Author Jack Seward wrote several non-fiction books on his expertise: the culture and language of Japan. He put this knowledge to good use in a five-book Adventure series between the years 1964 and 1969 starring private investigator and spy-for-hire Curt Stone.
Stone runs Far East Investigations, a firm based in Tokyo primarily concerned with doing background checks on Japanese companies under consideration for joint ventures with their American counterparts. Stone is a former U.S. intelligence officer and all-around badass who is an expert in the Japanese culture and language (just like the author).
In his first novel, “The Cave of Chinese Skeletons,” Stone is hired by a secret U.S. Intel agency to assist them in locating a cache of hidden treasure plundered by the Japanese during WW2 and squirreled away by a group of rogue Japanese soldiers during the final days of the war. All of the soldiers who know the location of the hidden treasure are dead, but one has a college-age daughter who may add some value to the hunt.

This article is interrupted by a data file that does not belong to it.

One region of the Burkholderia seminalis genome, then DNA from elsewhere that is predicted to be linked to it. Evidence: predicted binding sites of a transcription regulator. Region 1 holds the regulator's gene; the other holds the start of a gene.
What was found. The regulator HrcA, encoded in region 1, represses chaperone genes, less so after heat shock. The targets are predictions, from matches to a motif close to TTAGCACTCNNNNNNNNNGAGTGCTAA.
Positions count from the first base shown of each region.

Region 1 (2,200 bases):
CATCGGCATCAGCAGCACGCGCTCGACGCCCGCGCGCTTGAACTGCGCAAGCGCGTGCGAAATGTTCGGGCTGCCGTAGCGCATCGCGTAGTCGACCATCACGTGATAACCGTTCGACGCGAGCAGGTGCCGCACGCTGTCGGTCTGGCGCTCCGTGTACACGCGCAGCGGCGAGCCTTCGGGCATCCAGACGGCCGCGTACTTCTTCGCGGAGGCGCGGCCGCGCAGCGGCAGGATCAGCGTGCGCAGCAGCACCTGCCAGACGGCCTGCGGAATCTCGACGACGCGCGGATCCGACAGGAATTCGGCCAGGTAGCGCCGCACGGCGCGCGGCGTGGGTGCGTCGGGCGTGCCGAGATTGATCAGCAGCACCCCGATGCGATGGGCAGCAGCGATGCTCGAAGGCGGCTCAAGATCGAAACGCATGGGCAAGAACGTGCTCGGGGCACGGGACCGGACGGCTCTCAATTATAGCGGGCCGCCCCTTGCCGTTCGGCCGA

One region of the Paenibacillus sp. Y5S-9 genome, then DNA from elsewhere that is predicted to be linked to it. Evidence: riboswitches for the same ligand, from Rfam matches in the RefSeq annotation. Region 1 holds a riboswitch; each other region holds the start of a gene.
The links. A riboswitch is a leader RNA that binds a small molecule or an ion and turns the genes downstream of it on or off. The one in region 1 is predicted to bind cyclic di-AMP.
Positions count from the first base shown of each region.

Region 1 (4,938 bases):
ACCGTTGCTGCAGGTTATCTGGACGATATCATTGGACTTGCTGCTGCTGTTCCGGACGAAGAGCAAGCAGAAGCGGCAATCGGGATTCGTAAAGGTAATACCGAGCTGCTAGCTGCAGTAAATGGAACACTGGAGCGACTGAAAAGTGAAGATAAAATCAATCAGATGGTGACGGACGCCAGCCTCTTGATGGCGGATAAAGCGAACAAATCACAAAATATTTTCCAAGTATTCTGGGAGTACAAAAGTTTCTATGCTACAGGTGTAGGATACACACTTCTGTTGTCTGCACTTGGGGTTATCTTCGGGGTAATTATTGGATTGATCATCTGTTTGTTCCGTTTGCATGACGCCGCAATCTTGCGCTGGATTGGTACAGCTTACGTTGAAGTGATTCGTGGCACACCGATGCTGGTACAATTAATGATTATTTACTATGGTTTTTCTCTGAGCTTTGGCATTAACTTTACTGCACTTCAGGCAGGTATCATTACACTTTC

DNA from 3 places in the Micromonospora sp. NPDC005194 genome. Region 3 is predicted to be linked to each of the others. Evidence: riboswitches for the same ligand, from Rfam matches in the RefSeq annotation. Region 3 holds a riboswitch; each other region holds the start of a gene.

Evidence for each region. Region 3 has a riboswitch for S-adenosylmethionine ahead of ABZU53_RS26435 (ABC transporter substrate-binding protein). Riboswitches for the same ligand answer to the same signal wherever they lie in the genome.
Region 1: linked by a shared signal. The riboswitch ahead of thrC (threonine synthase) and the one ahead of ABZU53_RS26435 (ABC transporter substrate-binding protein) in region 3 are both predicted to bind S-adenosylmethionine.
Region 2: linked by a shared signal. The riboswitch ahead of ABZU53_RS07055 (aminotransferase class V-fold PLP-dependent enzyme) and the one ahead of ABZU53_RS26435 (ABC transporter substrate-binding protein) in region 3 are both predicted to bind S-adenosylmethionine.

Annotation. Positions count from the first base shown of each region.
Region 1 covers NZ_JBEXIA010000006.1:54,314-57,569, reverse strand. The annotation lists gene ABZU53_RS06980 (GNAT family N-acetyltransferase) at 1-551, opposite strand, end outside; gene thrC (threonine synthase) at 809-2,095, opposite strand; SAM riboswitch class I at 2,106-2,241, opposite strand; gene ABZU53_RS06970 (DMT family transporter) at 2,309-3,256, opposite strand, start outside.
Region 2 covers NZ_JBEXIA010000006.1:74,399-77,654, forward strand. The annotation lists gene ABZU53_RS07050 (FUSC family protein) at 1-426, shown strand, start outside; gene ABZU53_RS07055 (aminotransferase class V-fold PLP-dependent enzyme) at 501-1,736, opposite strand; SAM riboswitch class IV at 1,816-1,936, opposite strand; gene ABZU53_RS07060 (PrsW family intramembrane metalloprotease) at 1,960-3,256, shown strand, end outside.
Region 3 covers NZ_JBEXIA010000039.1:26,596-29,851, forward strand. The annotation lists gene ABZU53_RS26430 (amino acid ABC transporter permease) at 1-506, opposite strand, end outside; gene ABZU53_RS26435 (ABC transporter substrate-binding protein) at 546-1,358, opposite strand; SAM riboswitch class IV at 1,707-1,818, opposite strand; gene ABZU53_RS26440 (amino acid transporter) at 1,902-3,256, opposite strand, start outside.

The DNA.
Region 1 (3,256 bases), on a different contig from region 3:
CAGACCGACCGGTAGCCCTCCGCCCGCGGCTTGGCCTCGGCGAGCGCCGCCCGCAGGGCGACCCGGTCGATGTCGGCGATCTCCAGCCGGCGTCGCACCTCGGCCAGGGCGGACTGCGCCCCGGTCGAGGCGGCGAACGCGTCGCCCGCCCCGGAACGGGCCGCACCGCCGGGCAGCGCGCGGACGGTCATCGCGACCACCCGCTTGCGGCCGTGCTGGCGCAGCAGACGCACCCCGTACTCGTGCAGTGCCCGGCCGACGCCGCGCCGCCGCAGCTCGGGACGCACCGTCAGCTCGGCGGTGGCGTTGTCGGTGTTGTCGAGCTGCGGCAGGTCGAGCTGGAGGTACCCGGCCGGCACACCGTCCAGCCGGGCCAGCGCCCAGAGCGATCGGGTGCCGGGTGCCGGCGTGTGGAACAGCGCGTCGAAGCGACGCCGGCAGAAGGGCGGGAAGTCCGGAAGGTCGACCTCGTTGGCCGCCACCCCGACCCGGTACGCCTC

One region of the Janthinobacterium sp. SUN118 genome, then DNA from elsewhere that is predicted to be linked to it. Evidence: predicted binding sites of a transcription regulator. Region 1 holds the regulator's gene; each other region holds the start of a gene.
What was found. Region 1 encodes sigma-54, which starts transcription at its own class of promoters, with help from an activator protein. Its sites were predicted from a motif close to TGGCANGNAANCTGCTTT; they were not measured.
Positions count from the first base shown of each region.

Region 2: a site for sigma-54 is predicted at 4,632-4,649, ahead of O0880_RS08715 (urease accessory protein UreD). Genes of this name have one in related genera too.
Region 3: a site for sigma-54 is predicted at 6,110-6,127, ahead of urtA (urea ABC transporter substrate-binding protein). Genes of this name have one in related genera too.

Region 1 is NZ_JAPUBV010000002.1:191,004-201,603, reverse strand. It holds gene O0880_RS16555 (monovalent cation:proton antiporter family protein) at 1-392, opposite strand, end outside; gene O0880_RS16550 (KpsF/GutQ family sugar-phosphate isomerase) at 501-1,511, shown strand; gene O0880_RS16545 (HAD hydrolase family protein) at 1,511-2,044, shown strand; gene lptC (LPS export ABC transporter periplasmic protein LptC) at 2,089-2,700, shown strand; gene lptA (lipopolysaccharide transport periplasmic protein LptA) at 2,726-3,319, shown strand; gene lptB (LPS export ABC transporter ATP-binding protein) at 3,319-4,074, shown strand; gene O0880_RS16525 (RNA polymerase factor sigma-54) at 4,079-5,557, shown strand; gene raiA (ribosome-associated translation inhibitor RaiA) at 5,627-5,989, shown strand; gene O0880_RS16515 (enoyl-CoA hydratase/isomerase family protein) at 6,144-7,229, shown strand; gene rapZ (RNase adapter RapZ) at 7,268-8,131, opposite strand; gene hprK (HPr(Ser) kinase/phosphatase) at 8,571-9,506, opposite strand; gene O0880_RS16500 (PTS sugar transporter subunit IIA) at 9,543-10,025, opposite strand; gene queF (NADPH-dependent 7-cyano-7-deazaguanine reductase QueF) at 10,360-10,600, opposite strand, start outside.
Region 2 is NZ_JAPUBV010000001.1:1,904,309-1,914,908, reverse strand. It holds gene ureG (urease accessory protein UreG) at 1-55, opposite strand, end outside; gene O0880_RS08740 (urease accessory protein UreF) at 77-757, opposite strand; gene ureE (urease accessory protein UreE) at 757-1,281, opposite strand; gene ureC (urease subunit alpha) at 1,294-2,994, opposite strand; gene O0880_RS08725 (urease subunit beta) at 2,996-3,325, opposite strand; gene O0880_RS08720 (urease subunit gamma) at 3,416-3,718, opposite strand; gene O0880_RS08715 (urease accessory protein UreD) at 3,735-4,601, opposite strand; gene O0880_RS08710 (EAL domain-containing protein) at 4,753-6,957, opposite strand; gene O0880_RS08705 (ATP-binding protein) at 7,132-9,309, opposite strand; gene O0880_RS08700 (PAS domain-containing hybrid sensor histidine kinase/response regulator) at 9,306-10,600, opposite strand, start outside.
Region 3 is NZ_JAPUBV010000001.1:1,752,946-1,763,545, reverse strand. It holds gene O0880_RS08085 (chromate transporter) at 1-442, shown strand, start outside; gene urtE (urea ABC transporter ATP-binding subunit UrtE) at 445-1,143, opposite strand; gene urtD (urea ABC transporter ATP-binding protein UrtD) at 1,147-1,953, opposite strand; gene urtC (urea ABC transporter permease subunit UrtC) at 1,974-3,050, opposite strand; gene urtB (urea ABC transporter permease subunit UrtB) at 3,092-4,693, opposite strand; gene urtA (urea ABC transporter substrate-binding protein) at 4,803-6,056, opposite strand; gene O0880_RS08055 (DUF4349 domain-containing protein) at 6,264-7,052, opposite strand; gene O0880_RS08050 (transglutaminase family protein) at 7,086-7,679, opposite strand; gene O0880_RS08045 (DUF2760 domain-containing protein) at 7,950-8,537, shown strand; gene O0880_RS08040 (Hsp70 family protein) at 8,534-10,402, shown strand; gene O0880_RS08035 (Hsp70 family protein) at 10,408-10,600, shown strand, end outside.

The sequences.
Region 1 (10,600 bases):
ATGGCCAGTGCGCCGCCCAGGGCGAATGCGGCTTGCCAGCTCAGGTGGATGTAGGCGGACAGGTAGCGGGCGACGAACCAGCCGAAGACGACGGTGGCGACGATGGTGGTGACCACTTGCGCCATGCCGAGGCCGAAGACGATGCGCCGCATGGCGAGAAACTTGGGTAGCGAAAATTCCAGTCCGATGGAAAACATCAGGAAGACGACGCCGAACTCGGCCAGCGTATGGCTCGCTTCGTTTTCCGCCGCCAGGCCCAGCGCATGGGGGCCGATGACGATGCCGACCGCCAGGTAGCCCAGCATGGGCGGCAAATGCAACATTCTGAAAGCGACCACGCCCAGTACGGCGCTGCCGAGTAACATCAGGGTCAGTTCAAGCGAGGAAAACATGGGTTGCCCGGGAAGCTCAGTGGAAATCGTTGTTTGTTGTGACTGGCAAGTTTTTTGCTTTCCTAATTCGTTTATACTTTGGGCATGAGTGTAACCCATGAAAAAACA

The main problem with this book is that it strives for too much realism and cultural accuracy. All too often, it read like a Fodor’s Guide to Japan. Somewhere in this book was an exciting and promising adventure tale, but the author was too preoccupied with teaching the reader everything we didn’t care to know about Japan that it ended up being a hard-to-finish snooze. Maybe he was able to suppress this instinct in later volumes. I may or may not ever find out. As for this one, don’t bother.